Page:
Ontario’s school-based HPV immunization rates must rise significantly to more effectively prevent cancer cases in adulthood

15 October 2015

Toronto -

Parents of Grade 8 girls are urged to get their daughters vaccinated against HPV (human papillomavirus) to ensure Ontario reaches its goal of having 90 per cent of this cohort immunized against the virus, which is known to cause cervical and other types of cancer in adulthood, says the Canadian Cancer Society.

The HPV vaccine has the lowest uptake of all school-based immunization programs in the province.

To improve uptake rates, the Canadian Cancer Society is launching an awareness campaign to encourage parents to sign the HPV immunization consent form and ensure their daughters receive the vaccination. It also advocates to include boys in the program so males have adequate protection. Three-quarters of Canadians will be infected by HPV at least once in their lifetime.

As part of the campaign, the Society is releasing an online video highlighting Tiffany Bond, a mother and cancer survivor whose type of throat cancer is related to HPV and may have been prevented by the vaccine. Tiffany was diagnosed at the age of 39. Her experience illustrates the fact that the virus can cause many different types of cancer, in addition to cervical. The video can be viewed at cancer.ca/HPVvaccine. 

“I wish the vaccine had been available when I was younger,” says Bond. “Having gone through what I went through, I cannot understand why parents would choose not to have their children vaccinated against HPV.”

This fall, public health units across Ontario sent out about 70,000 letters to parents of Grade 8 girls to encourage them to get their daughters vaccinated.  The immunization program started in the 2007-2008 school year, but in areas like Toronto, uptake rates of the vaccine has remained stagnant at 65 per cent according to Toronto Public Health. The Society is hopeful that vaccination rates will improve as a result of many health units recently moving to a two-dose immunization program, from a three-dose program. Scientific evidence shows the two-dose program is effective and will make the immunization program easier to administer.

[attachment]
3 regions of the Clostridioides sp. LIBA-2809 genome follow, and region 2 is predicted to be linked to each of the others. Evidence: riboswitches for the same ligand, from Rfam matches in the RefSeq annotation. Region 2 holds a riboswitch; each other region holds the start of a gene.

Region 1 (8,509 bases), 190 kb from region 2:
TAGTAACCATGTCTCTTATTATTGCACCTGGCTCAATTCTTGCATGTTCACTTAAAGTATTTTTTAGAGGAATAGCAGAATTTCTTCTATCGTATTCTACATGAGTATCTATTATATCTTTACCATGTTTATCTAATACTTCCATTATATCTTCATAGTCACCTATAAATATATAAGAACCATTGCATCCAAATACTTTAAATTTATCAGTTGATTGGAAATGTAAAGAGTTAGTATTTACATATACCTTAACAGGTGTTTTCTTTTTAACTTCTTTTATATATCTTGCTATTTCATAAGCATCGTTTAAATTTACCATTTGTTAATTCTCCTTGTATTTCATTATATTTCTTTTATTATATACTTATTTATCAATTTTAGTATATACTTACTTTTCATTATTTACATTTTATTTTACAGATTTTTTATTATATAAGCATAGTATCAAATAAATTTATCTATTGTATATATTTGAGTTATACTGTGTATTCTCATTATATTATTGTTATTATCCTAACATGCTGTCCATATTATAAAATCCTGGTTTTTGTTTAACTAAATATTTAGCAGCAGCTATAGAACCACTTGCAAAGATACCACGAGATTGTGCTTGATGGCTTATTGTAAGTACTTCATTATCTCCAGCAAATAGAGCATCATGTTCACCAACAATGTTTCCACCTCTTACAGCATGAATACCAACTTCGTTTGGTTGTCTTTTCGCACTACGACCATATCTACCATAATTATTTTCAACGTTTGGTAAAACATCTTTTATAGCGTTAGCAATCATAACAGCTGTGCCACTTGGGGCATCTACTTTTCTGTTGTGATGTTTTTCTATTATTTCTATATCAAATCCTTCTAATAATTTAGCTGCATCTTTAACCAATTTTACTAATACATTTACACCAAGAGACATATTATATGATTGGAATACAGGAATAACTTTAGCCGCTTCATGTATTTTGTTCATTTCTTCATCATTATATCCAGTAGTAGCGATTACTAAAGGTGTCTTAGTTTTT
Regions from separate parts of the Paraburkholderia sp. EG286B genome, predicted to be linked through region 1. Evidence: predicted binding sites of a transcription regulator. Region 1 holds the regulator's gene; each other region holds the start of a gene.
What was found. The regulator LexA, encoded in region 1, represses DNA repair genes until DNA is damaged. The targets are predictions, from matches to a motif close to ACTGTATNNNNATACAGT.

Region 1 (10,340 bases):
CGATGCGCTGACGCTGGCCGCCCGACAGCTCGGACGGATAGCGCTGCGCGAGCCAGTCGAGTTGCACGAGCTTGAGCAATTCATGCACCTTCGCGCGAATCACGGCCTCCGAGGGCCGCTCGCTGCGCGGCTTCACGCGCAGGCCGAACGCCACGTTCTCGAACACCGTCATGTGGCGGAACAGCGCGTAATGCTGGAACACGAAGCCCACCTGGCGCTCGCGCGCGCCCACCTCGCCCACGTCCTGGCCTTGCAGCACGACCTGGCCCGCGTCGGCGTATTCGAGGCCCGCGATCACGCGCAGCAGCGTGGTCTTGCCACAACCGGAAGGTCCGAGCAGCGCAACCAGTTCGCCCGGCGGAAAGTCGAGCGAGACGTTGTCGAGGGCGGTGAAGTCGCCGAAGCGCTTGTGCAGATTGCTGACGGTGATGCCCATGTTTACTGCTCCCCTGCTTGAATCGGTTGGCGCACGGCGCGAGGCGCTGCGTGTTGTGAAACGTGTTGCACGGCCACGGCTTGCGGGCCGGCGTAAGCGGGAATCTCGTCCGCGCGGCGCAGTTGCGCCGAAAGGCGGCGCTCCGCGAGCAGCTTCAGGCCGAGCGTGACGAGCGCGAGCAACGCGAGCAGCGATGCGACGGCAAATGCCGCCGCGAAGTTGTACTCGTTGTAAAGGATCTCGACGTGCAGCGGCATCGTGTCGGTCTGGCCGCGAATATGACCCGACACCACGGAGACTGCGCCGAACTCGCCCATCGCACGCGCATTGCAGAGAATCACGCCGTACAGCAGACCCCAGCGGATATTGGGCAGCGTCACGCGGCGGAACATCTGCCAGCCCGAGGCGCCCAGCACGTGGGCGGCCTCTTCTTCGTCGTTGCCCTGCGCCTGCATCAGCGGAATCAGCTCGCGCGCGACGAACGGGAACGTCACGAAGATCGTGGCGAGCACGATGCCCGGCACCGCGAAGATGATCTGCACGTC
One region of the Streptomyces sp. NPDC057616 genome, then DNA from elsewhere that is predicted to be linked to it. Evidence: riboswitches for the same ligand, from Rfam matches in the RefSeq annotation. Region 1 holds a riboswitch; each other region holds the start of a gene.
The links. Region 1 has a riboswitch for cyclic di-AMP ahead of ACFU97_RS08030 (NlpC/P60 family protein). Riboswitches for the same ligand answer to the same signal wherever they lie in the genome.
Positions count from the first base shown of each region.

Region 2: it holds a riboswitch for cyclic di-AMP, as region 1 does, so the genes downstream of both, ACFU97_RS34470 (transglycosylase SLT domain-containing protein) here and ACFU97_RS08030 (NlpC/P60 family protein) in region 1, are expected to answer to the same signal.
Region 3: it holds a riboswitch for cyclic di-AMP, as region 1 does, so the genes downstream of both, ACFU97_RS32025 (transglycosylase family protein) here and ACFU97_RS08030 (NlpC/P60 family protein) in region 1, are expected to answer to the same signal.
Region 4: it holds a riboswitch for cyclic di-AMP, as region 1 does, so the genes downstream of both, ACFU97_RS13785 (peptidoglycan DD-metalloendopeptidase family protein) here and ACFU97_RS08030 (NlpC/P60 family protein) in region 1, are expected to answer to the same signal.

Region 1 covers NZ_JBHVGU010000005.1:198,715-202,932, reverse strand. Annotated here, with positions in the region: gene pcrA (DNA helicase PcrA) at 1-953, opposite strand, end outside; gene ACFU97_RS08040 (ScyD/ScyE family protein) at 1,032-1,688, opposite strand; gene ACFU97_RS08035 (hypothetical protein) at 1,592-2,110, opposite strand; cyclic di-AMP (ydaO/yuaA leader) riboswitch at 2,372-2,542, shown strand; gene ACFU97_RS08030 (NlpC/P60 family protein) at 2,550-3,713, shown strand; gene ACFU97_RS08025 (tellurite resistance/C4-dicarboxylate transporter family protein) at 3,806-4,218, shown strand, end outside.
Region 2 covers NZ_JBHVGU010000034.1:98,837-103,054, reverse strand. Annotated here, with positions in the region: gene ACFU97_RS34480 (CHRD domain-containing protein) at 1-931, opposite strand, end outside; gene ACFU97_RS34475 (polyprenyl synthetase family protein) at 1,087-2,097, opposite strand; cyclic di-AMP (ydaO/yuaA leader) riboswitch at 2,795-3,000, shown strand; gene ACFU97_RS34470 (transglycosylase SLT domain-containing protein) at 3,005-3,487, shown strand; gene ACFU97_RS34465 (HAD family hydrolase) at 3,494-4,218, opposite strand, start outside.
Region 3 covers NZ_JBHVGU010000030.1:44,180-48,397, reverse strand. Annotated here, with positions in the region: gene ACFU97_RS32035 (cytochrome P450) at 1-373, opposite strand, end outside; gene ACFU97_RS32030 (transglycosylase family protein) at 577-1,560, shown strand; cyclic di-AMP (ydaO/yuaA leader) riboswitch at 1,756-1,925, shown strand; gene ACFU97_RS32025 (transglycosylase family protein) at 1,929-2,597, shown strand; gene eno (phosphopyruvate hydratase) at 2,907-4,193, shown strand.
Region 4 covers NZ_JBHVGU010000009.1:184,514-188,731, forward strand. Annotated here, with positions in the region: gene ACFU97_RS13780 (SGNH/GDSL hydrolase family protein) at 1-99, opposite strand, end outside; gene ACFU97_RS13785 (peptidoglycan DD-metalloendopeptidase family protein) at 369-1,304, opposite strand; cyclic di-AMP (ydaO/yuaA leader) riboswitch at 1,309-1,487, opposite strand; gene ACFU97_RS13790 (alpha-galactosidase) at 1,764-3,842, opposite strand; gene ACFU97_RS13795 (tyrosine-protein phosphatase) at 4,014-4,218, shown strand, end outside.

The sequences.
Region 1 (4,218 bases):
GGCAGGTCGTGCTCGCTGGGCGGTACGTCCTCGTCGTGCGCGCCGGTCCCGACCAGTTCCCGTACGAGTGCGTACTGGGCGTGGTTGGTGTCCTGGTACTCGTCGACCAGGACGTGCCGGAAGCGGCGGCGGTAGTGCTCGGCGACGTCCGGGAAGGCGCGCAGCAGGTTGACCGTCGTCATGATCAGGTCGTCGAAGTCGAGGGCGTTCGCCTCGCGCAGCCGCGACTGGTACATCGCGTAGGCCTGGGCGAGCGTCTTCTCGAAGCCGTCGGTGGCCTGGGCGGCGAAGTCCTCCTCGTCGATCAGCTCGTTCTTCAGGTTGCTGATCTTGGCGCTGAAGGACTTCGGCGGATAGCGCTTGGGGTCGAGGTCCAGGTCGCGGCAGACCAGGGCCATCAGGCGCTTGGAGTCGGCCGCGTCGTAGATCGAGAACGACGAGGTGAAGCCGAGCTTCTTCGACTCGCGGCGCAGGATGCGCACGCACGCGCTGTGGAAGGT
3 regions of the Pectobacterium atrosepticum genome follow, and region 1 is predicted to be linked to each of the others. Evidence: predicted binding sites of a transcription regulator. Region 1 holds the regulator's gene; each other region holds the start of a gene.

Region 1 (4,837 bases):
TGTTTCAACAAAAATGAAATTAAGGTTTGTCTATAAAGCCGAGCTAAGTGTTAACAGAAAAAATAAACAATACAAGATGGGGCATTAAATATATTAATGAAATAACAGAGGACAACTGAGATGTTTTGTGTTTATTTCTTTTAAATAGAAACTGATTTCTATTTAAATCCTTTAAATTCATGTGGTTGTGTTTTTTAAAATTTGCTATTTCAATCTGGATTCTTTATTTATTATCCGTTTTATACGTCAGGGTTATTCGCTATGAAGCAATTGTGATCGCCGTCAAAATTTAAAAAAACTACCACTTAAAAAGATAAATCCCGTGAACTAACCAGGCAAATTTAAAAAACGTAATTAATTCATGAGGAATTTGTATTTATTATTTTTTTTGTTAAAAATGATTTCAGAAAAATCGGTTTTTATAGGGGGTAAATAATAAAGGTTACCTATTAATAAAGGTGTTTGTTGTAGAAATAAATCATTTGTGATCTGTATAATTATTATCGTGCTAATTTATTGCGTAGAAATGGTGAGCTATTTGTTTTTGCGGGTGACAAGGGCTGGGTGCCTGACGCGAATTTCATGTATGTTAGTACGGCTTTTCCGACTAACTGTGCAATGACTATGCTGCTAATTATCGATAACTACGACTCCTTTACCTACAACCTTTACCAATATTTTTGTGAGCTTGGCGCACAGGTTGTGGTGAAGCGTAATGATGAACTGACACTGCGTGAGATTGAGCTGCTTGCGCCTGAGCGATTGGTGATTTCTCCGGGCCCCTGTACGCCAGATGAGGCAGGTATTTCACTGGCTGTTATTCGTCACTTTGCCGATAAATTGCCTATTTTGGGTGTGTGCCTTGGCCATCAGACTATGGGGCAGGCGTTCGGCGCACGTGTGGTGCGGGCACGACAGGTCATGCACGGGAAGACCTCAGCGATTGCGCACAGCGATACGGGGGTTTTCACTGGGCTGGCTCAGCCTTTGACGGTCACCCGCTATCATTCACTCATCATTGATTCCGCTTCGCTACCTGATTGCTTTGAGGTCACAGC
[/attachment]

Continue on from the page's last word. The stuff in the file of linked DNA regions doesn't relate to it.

“The HPV vaccine can help prevent cancer and save lives. It is really that simple,” says Susan Flynn, Senior Manager, Prevention, Canadian Cancer Society, Ontario Division. “A parent’s decision today to sign the immunization consent form can help prevent their children from getting numerous types of HPV-related cancer later in life.”

The current school-based HPV vaccination program covers girls in Ontario starting in Grade 8. The Society is calling on the provincial government to include boys because a vaccination program only focused on girls does not ensure comprehensive protection for males. A 2014 survey commissioned by the Society showed 86 per cent of Ontarians support government funding to also vaccinate Grade 8 boys against HPV. Ontario is lagging behind. Prince Edward Island, Alberta and Nova Scotia have already taken steps to extend comprehensive coverage to boys.  

Younger immune systems respond better to HPV immunization, which is why boys and girls are  vaccinated around Grade 8. The HPV vaccine has been well researched, is safe and most effective before exposure to the virus.

For more information about the HPV vaccine, visit cancer.ca/HPVvaccine or call one of the Canadian Cancer Society’s information specialists at 1 888-939-3333.

About the Canadian Cancer Society
The Canadian Cancer Society is a national community-based organization dedicated to preventing cancer, saving lives and supporting people living with cancer through research funding, services and advocacy. We are Canada’s largest charity fighting all types of cancer and leading authority on cancer statistics and information. To learn more, call 1 888-939-3333 or visit cancer.ca.

For more information, please contact:

Justin Edmonstone

Public Affairs

Canadian Cancer Society

Ontario Division

Phone: 416-323-7026